- Lazarous Baloyi was shot and killed inside the Buyani Primary School premises.
- Police are investigating and have not made an arrest as yet.
- Sadtu raised concerns around safety at schools.
Gauteng Education MEC Panyaza Lesufi says video footage, which shows a principal from Finetown gunned down, makes "it quite clear it was a hit".
Lesufi visited the Buyani Primary School on Friday morning after reports that the principal, Lazarous Baloyi, 53, was shot and killed inside the premises.
Police spokesperson Captain Kay Makhubele said several shots were fired at Baloyi's car as he entered the school.
Makhubele said police were alerted at around 07:00.
A murder case has been opened for further investigation.
The school has surveillance cameras, Lesufi said.
"From the video footage, it's quite clear that this was a hit - that someone was assigned to do what they have done, and we want to condemn that and implore law enforcement agencies to go all out and hunt these perpetrators," Lesufi said.
He added that there was "someone, [or] some people behind that gunman".
Lesufi said the footage and other information pertaining to the incident would be handed over to police, to assist with the investigation.
Baloyi was the secretary of the South African Democratic Teachers' Union (Sadtu) in Ennerdale.
Sadtu spokesperson Nomusa Cembi said the union was outraged by the attack and called for a speedy investigation.
Cembi said the union was calling on the department to strengthen security at schools.
"This is quite a traumatic incident and we would like to call on the department to provide support to the school," Cembi added.
Lesufi said it was difficult to bring armed security into schools, which is why they relied on police for protection.
"What we did, as a department, was to get what we call, CPF (Community Policing Forum), as people that can patrol our schools and volunteers that can come and assist us.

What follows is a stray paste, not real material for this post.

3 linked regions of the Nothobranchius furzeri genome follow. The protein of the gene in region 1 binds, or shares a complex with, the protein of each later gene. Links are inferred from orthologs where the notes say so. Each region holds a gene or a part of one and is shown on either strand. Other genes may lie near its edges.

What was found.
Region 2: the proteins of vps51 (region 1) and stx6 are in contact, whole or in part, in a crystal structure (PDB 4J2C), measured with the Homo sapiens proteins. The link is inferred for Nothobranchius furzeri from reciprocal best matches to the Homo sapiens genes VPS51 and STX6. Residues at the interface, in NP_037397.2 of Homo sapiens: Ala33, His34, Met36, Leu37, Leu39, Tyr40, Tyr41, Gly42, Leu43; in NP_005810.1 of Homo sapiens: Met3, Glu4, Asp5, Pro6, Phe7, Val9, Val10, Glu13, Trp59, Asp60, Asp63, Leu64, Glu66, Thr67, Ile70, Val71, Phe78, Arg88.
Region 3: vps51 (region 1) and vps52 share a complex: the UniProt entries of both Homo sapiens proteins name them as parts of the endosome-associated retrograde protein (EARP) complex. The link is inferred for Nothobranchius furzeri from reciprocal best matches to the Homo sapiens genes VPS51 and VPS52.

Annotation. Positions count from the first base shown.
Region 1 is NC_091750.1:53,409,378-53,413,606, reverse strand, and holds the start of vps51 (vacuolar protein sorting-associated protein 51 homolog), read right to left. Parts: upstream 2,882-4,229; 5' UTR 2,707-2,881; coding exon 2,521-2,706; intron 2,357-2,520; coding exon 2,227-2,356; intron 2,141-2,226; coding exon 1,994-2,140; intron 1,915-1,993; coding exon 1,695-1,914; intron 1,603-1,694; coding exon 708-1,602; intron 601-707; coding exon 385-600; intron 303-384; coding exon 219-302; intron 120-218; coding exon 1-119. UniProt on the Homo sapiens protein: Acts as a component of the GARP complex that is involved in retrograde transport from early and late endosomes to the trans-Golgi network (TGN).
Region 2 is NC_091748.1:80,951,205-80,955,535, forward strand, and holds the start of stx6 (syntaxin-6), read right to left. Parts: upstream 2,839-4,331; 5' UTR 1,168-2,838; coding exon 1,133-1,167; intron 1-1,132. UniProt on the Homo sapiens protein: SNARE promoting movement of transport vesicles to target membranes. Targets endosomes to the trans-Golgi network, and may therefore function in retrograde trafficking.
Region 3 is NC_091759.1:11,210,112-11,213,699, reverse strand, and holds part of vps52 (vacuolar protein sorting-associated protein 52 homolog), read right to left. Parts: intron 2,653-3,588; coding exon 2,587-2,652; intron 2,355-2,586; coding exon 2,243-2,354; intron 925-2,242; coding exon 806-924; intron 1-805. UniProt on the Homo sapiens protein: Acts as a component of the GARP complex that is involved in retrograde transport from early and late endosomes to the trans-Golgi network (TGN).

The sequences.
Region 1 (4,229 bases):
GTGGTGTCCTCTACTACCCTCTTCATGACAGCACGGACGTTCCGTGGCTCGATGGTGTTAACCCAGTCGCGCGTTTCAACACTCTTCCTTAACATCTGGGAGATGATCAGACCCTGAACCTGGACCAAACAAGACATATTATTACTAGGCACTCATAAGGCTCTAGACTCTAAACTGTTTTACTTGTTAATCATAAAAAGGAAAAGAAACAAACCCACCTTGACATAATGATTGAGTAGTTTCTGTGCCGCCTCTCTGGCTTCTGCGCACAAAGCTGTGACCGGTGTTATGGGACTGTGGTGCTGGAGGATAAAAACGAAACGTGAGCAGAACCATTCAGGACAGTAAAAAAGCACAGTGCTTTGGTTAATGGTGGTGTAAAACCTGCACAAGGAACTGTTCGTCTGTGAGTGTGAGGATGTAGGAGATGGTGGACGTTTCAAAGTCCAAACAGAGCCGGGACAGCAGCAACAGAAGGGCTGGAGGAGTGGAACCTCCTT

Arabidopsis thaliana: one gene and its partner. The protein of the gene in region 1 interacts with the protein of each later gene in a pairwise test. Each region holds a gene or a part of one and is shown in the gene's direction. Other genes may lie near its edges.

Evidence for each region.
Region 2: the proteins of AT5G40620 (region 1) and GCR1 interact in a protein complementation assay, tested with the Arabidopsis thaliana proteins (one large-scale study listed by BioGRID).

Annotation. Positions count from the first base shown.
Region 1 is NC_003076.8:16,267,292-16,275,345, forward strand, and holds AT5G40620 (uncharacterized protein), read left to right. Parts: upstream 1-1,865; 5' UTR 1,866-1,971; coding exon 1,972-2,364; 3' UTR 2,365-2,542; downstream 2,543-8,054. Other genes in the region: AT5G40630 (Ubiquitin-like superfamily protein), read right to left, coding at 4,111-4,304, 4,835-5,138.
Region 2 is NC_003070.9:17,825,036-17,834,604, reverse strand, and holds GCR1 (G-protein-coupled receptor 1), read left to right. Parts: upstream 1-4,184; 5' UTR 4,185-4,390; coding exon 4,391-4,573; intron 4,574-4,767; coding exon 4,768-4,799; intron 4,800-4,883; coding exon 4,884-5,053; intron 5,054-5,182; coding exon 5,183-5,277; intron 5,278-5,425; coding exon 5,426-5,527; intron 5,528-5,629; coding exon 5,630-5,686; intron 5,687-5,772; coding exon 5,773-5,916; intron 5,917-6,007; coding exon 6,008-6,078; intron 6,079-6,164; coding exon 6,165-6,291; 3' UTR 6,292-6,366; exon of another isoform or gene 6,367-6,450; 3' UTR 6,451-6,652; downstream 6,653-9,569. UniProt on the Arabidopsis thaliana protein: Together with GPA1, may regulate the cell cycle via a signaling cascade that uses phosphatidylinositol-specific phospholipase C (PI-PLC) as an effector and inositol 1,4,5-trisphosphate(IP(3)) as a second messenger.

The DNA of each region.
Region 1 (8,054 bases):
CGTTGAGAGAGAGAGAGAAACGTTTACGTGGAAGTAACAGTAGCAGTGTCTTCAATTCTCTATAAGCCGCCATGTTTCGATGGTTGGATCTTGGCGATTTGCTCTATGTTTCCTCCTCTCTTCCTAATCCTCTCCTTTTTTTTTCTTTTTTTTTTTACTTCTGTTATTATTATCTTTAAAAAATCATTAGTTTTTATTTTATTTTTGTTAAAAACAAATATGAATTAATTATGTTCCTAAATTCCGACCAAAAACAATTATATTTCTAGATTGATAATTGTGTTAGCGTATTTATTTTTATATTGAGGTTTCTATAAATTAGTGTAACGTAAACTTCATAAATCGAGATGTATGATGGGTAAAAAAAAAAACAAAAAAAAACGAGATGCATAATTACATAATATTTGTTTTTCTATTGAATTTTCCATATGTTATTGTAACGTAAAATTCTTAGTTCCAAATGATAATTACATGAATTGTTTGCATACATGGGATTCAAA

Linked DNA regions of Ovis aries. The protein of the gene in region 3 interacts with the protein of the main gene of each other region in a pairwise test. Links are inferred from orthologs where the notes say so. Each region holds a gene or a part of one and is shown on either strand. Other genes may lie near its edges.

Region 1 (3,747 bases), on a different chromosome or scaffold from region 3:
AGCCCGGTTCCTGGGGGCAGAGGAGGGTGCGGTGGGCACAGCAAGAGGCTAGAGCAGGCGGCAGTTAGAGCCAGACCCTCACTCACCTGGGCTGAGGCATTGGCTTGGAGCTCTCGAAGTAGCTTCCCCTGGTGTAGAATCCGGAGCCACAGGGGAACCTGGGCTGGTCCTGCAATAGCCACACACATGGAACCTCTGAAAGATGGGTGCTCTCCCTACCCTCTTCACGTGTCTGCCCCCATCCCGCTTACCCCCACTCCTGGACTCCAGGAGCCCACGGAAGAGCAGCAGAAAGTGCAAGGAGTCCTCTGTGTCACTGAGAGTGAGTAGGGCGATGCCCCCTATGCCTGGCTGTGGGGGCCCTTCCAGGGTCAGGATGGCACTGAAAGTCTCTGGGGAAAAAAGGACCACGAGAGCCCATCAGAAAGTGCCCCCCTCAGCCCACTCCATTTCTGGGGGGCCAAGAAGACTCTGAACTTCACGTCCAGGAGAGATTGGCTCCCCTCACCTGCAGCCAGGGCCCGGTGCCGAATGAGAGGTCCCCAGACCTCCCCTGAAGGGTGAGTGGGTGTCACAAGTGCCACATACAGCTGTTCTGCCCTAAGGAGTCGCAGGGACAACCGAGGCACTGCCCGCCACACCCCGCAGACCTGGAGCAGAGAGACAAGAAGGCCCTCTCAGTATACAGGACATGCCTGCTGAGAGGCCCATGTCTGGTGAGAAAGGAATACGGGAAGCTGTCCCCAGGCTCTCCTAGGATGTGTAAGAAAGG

"But we were slapped with a court order by security companies, the body that manages security companies, that we are not allowed to have people, who are not officially security guards, to protect our schools," he added.
Lesufi said the department was being fined a large amount, which it was fighting in court.
He said the department could not afford professional security personnel on its current budget, which was why it had asked the CPF and volunteers to protect schools.
"So that is the state of affairs about lack of security in the education sector and that is why we are calling on law enforcement agencies, [that] when they patrol, to patrol our schools because the security sector targeted us, as a department, and they felt that we are taking their jobs. Therefore, they wanted the courts to fine us those hundreds and millions of rands, which we don't have," Lesufi added.
The department's psycho-social unit has been dispatched to offer counselling to affected pupils and teachers.
Lesufi said he was concerned about the rising number of teacher killings in the area, adding that schools would not be allowed to become "killing fields".
No arrests have been made, as yet, and the motive for the shooting is still unknown, Makhubele said.